will soon erect new school houses.

The amount of assessable property in this county is constantly
increasing; the agricultural interests are just beginning to be devel-
oped; a spirit of progress and enterprise seems to be springing up,
and the outlook for the schools is altogether encouraging.

I would suggest that the School Law should be so changed as to have
requisitions made in paying for the official organ of the Department
of Public Instruction drawn upon the unapportioned school funds ;
also that schools should be graded in the month of June.

E. T. Dixon, County Superintendent.

The schools of my county have never made more satisfactory prog-
ress in the same length of time than during the past year.


The increased population and wealth have given new life to educa-
tion, which is shared by the teachers, and encourages them to increase
their exertions in tiie cause. The interest of the patrons is shown by
their liberality in voting special taxes to build and improve school
property where necessary, thus giving advantage to both teachers and
pupils necessary to success.

I would suggest that a new section be added to the School Law
authorizing the County Superintendent, when a " high school " build-
ing has been provided in the county by subscription or donation, to
include in his estimate made to the Board of Supervisors for school
money under Section 1817, an amount not to exceed §3,000 for any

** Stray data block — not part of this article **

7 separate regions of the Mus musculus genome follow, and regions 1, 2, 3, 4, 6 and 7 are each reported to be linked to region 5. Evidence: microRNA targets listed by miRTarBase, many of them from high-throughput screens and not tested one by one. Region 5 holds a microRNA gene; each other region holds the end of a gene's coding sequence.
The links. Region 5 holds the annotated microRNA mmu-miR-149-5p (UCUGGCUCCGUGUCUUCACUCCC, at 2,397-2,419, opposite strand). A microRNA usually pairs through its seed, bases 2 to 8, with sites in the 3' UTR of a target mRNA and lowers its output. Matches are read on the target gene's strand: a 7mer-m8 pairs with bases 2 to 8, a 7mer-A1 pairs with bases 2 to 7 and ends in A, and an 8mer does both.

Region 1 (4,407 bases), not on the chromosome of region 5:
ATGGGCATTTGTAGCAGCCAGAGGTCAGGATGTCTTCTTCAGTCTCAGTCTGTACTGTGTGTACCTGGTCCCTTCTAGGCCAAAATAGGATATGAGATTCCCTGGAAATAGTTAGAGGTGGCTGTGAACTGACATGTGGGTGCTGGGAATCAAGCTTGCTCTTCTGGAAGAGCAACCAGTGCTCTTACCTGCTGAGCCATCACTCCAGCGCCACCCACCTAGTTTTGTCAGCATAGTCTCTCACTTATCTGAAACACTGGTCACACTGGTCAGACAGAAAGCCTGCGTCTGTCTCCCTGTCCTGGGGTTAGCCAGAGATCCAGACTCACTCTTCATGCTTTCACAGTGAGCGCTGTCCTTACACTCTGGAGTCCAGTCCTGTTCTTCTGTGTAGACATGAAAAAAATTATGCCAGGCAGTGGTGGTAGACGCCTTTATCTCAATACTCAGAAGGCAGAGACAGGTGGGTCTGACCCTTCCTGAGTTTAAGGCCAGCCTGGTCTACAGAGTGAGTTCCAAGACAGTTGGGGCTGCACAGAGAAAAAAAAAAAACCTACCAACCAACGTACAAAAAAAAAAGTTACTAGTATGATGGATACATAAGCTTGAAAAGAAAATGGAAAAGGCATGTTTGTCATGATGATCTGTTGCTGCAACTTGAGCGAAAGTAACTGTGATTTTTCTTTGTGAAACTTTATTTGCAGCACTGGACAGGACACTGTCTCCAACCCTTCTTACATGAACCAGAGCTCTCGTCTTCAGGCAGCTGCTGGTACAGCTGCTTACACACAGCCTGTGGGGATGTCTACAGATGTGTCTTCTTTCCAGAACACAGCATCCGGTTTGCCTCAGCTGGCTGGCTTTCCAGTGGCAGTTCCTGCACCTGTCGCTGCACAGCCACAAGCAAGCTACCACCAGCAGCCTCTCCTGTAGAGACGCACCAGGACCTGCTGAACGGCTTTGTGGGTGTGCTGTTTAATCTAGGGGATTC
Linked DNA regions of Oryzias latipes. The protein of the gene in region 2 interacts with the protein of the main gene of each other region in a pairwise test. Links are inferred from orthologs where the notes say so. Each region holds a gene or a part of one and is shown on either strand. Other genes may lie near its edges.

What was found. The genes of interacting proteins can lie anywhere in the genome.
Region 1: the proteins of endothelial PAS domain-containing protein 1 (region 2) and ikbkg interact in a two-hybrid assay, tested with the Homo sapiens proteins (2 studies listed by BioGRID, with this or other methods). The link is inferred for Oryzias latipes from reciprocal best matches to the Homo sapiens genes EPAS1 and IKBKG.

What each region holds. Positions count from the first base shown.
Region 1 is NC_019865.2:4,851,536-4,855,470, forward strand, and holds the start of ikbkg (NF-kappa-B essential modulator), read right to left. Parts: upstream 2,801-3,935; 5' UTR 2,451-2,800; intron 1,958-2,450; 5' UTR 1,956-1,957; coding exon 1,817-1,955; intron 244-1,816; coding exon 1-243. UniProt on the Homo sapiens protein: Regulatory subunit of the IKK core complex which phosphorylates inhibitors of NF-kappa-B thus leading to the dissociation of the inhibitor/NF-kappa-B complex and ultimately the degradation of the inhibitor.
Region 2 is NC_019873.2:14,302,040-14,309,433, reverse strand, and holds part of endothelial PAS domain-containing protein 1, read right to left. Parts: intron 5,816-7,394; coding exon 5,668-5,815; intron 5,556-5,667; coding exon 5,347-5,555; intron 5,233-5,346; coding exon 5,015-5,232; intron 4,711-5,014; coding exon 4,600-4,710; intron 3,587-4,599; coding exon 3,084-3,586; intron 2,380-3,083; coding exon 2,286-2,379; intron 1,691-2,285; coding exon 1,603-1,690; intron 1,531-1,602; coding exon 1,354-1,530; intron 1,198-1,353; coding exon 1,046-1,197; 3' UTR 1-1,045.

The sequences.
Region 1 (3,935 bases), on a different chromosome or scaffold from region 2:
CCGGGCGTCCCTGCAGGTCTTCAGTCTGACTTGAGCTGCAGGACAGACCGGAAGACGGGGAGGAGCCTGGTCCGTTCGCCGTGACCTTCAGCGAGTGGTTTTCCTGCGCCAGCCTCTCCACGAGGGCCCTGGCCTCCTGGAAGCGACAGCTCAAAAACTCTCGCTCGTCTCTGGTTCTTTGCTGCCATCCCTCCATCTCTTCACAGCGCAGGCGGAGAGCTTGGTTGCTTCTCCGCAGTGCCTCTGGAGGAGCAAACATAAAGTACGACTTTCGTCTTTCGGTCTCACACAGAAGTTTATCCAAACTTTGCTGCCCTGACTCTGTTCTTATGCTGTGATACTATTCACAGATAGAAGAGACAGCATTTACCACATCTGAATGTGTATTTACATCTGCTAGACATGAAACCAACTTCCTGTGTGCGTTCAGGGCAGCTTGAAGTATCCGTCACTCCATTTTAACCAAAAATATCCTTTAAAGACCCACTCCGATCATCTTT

one school year, for the support of a county High School to be located
at the county seat, which shall be free to all pupils in the county who
have received diplomas of graduation upon examination in the
"Grammar Course," as prescribed by the County Board of Educa-

The course of the High School to be prepared by the County
Board, so as to connect with the State University course.

In my opinion such a law will place a High School education in
reach of all who desire it, at less cost than any other plan yet sug-
gested, and at the same time remove from the grammar schools high
school branches that only give a smattering to a, few at the expense of
the man5^

It was intended the "Caminetti" bill should meet the demands
for High School education in the several counties, but it will never
be a success, for the reason that it will involve too much expense to
the large number of small districts in the country, even if the
electors would vote for it — and experience shows they will .not.
Hoping our next Legislature will give this subject due considera-
tion, etc.

Alice Welch, County Superintendent.

The schools of the county are, as a whole, I am happy to say, in a
prosperous condition, the majority of them being conducted by first
grade teachers. I think patrons generally are beginning to appre-
ciate the present advantages afforded in obtaining an education;
hence the average dailj^ attendance is increasing. During the inclem-
ent weather I failed to visit four schools, but 1 believe these four are
making fair progress.

Naomi Asgell. County Superintendent.

The schools of the county have made fair progress during the last